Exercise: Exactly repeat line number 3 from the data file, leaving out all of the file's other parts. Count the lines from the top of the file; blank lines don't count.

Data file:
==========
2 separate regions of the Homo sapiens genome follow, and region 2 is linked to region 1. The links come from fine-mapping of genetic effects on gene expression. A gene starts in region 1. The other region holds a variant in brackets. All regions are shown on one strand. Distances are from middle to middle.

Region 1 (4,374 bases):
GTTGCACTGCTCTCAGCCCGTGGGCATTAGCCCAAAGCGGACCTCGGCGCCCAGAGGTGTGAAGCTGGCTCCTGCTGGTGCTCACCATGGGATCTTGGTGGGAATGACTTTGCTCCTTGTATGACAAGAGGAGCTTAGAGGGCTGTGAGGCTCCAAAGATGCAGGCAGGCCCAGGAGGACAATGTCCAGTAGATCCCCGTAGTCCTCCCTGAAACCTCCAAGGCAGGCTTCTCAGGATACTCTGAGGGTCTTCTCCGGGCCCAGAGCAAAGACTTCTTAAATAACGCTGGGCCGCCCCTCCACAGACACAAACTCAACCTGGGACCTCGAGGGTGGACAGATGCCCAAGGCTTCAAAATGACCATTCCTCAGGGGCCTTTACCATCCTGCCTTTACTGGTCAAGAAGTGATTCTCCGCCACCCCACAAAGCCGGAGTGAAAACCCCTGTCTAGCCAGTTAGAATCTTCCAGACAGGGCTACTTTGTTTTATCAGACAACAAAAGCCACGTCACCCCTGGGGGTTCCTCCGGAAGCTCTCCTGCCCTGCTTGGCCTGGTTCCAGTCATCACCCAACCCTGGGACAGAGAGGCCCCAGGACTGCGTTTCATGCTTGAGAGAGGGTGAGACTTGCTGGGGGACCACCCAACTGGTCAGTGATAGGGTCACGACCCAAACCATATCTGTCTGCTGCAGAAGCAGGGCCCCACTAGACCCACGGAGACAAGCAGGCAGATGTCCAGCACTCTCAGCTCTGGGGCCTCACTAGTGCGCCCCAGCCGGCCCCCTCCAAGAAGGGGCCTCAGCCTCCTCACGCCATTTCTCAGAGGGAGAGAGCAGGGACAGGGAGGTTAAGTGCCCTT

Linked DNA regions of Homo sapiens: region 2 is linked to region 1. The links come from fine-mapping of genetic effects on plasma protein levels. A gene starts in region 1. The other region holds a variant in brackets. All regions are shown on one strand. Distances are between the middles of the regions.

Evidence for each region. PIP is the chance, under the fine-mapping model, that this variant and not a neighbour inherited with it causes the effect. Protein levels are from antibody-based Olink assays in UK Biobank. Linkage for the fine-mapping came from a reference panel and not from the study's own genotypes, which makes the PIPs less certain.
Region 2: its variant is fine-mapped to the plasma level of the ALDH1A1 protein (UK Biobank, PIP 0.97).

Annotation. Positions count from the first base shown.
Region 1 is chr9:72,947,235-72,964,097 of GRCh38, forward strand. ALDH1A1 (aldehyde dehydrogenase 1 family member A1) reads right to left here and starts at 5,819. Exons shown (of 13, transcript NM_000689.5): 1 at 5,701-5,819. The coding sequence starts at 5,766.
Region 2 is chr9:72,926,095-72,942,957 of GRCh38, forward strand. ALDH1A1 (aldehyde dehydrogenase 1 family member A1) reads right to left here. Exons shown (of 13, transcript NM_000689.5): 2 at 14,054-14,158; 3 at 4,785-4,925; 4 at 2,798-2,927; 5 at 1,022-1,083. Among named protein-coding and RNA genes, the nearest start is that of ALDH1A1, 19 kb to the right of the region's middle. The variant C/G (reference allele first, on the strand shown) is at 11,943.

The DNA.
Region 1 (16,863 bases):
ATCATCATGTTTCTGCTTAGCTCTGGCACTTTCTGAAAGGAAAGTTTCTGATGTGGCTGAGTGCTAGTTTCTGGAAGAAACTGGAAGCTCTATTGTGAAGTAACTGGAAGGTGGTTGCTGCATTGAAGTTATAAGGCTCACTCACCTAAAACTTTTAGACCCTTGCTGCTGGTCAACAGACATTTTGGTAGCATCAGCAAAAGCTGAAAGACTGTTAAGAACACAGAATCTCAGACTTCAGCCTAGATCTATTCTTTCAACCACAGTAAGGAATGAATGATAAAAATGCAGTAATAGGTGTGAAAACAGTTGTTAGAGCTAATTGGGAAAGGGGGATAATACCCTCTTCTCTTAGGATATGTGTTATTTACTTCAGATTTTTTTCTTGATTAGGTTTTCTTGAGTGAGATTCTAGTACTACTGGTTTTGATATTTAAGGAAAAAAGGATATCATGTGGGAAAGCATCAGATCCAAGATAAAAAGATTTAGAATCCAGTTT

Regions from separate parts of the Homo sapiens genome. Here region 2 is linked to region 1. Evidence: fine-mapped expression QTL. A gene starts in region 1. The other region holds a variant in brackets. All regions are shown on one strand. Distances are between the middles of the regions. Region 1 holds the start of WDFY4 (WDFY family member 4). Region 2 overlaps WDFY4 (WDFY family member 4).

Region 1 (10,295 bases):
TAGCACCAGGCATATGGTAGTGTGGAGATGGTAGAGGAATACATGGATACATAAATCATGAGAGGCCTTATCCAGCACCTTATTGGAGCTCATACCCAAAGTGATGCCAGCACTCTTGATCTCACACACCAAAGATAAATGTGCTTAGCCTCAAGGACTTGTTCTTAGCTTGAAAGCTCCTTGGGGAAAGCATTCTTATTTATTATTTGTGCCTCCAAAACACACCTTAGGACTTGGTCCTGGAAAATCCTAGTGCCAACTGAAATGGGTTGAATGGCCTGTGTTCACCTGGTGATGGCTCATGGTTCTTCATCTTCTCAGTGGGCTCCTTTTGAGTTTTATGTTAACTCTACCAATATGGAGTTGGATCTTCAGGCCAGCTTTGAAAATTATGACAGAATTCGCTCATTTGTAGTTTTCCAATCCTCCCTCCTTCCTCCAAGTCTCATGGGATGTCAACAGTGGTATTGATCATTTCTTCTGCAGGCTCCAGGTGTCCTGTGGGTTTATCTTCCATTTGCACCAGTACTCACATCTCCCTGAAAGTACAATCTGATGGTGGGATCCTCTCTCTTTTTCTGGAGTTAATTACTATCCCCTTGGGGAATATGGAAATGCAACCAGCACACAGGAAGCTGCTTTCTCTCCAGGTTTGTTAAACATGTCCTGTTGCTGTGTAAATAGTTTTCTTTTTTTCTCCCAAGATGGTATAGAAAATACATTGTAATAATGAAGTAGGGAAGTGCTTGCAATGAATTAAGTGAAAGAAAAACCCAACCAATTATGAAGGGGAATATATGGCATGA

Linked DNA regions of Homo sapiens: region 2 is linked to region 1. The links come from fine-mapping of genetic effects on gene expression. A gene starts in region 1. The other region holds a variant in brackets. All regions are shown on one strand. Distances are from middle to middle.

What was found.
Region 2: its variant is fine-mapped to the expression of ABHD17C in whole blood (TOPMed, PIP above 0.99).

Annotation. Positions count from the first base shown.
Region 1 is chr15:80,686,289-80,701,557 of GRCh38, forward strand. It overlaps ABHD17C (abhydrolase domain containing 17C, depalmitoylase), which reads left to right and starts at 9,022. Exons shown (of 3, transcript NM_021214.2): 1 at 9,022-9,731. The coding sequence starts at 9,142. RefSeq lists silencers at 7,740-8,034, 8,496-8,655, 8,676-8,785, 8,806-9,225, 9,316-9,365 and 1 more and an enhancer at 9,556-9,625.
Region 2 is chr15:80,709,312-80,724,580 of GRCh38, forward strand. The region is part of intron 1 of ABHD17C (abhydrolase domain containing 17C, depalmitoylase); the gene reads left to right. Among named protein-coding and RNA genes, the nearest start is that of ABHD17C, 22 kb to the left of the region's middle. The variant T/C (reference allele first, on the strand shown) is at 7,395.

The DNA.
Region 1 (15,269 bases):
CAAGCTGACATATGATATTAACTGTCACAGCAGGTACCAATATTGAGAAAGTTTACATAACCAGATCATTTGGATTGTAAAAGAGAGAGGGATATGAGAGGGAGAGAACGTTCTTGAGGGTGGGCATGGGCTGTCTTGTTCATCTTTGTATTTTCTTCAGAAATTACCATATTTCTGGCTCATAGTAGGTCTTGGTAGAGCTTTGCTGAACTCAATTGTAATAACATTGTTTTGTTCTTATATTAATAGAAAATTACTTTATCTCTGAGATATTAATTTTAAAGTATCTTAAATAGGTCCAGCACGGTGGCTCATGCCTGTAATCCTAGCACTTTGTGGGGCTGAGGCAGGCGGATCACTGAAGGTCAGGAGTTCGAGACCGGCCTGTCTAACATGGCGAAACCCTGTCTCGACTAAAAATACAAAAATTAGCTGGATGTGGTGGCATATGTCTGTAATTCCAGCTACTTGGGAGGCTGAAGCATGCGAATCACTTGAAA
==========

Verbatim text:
GTTGCACTGCTCTCAGCCCGTGGGCATTAGCCCAAAGCGGACCTCGGCGCCCAGAGGTGTGAAGCTGGCTCCTGCTGGTGCTCACCATGGGATCTTGGTGGGAATGACTTTGCTCCTTGTATGACAAGAGGAGCTTAGAGGGCTGTGAGGCTCCAAAGATGCAGGCAGGCCCAGGAGGACAATGTCCAGTAGATCCCCGTAGTCCTCCCTGAAACCTCCAAGGCAGGCTTCTCAGGATACTCTGAGGGTCTTCTCCGGGCCCAGAGCAAAGACTTCTTAAATAACGCTGGGCCGCCCCTCCACAGACACAAACTCAACCTGGGACCTCGAGGGTGGACAGATGCCCAAGGCTTCAAAATGACCATTCCTCAGGGGCCTTTACCATCCTGCCTTTACTGGTCAAGAAGTGATTCTCCGCCACCCCACAAAGCCGGAGTGAAAACCCCTGTCTAGCCAGTTAGAATCTTCCAGACAGGGCTACTTTGTTTTATCAGACAACAAAAGCCACGTCACCCCTGGGGGTTCCTCCGGAAGCTCTCCTGCCCTGCTTGGCCTGGTTCCAGTCATCACCCAACCCTGGGACAGAGAGGCCCCAGGACTGCGTTTCATGCTTGAGAGAGGGTGAGACTTGCTGGGGGACCACCCAACTGGTCAGTGATAGGGTCACGACCCAAACCATATCTGTCTGCTGCAGAAGCAGGGCCCCACTAGACCCACGGAGACAAGCAGGCAGATGTCCAGCACTCTCAGCTCTGGGGCCTCACTAGTGCGCCCCAGCCGGCCCCCTCCAAGAAGGGGCCTCAGCCTCCTCACGCCATTTCTCAGAGGGAGAGAGCAGGGACAGGGAGGTTAAGTGCCCTT